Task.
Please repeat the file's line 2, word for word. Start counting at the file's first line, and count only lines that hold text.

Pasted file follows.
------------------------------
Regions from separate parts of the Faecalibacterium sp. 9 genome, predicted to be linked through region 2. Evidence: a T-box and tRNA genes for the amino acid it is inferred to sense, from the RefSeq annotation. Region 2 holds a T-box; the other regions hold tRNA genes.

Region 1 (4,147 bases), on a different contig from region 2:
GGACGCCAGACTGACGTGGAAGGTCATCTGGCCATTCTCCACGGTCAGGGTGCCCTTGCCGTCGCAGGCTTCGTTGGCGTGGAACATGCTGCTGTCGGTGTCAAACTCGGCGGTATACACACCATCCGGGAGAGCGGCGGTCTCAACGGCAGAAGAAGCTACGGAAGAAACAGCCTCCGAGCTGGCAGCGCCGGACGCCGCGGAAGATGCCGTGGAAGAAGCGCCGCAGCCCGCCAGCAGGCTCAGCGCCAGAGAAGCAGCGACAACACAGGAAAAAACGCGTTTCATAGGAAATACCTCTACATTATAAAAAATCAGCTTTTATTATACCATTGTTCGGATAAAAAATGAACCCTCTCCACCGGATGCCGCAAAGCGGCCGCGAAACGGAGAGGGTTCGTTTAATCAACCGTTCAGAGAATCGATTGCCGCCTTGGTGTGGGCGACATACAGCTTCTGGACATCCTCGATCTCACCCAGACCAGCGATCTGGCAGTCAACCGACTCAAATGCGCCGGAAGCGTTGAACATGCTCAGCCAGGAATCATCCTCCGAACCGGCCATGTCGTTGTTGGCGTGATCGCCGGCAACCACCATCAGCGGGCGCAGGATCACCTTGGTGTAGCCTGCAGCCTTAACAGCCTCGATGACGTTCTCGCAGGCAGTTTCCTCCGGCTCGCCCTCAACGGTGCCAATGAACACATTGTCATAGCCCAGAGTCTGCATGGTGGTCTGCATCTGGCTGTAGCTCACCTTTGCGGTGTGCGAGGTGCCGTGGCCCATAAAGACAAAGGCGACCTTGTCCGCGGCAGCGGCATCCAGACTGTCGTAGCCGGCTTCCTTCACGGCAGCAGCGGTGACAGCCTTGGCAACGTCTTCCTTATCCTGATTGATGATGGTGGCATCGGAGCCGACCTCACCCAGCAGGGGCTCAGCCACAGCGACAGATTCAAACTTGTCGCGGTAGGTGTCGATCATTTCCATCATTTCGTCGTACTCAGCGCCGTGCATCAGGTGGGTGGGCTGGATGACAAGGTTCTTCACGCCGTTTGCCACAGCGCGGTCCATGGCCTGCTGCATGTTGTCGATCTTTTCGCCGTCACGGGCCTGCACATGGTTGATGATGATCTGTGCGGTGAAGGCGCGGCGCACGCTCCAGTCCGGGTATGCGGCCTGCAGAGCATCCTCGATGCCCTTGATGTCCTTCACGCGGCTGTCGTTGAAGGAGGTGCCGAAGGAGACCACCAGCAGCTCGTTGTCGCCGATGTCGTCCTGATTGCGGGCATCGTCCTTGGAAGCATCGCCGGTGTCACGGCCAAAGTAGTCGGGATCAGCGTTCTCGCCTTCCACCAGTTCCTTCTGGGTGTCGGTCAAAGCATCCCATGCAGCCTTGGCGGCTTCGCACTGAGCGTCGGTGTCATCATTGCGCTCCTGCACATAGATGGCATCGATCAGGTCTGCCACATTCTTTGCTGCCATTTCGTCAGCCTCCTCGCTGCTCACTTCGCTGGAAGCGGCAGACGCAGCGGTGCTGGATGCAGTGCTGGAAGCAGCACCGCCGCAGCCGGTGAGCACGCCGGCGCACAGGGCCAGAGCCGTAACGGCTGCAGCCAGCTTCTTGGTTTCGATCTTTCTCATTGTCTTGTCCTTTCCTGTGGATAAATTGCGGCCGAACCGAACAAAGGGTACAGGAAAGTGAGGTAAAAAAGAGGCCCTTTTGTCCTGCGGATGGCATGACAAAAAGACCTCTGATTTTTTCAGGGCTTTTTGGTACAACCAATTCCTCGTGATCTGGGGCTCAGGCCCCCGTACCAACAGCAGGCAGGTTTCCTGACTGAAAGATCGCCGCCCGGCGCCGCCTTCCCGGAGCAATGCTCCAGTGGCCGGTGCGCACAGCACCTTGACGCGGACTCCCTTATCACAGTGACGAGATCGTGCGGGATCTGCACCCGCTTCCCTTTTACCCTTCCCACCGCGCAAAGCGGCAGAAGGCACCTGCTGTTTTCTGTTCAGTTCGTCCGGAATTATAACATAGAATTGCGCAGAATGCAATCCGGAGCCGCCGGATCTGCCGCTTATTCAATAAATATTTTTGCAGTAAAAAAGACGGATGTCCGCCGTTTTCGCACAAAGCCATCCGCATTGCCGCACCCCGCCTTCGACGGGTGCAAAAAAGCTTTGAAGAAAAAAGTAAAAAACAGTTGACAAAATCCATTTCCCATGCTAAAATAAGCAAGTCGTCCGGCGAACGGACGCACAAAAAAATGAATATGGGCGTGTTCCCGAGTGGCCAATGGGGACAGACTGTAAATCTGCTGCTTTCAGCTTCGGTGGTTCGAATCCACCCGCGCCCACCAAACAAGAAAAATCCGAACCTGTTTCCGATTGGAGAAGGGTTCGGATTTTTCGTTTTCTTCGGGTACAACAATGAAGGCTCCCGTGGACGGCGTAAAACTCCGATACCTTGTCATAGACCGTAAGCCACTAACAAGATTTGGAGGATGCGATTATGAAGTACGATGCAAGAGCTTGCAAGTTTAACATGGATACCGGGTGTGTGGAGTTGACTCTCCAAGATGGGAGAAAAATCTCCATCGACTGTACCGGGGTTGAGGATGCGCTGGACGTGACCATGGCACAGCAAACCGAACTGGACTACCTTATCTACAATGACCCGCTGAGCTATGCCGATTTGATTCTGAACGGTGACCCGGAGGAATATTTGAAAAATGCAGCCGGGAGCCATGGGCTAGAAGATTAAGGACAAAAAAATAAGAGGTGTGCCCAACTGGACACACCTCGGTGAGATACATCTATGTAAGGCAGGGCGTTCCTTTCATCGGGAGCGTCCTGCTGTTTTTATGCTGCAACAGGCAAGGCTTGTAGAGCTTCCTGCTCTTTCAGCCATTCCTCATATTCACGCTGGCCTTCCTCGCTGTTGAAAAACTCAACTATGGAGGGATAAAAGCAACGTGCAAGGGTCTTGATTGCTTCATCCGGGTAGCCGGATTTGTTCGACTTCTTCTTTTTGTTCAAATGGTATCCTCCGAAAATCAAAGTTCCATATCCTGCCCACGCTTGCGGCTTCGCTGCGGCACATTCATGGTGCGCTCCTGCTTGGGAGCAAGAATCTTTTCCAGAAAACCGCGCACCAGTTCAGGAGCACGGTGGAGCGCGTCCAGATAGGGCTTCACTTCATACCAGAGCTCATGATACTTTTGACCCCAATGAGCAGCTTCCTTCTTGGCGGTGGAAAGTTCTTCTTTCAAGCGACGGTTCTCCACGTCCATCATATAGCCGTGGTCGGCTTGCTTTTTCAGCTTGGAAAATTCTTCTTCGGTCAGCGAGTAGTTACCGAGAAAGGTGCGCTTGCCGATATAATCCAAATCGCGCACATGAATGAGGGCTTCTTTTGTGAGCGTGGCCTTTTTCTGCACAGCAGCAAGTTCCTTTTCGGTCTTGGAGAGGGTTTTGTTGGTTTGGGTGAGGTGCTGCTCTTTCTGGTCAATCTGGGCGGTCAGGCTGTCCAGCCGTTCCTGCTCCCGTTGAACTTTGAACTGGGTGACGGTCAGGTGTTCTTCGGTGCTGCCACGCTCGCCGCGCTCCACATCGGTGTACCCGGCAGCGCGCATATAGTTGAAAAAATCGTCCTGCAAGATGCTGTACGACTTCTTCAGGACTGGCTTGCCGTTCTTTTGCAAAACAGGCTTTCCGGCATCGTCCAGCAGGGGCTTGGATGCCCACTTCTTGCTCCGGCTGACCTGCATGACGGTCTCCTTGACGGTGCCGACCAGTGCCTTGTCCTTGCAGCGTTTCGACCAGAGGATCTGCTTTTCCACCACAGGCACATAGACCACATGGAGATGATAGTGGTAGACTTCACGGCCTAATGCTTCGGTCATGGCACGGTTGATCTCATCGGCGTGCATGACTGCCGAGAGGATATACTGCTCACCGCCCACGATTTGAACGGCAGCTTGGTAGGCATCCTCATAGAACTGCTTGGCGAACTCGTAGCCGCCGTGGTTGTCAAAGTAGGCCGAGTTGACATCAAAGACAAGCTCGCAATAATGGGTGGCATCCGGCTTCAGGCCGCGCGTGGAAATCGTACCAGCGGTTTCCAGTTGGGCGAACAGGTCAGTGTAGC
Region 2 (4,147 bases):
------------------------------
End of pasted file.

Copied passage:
Region 1 (4,147 bases), on a different contig from region 2: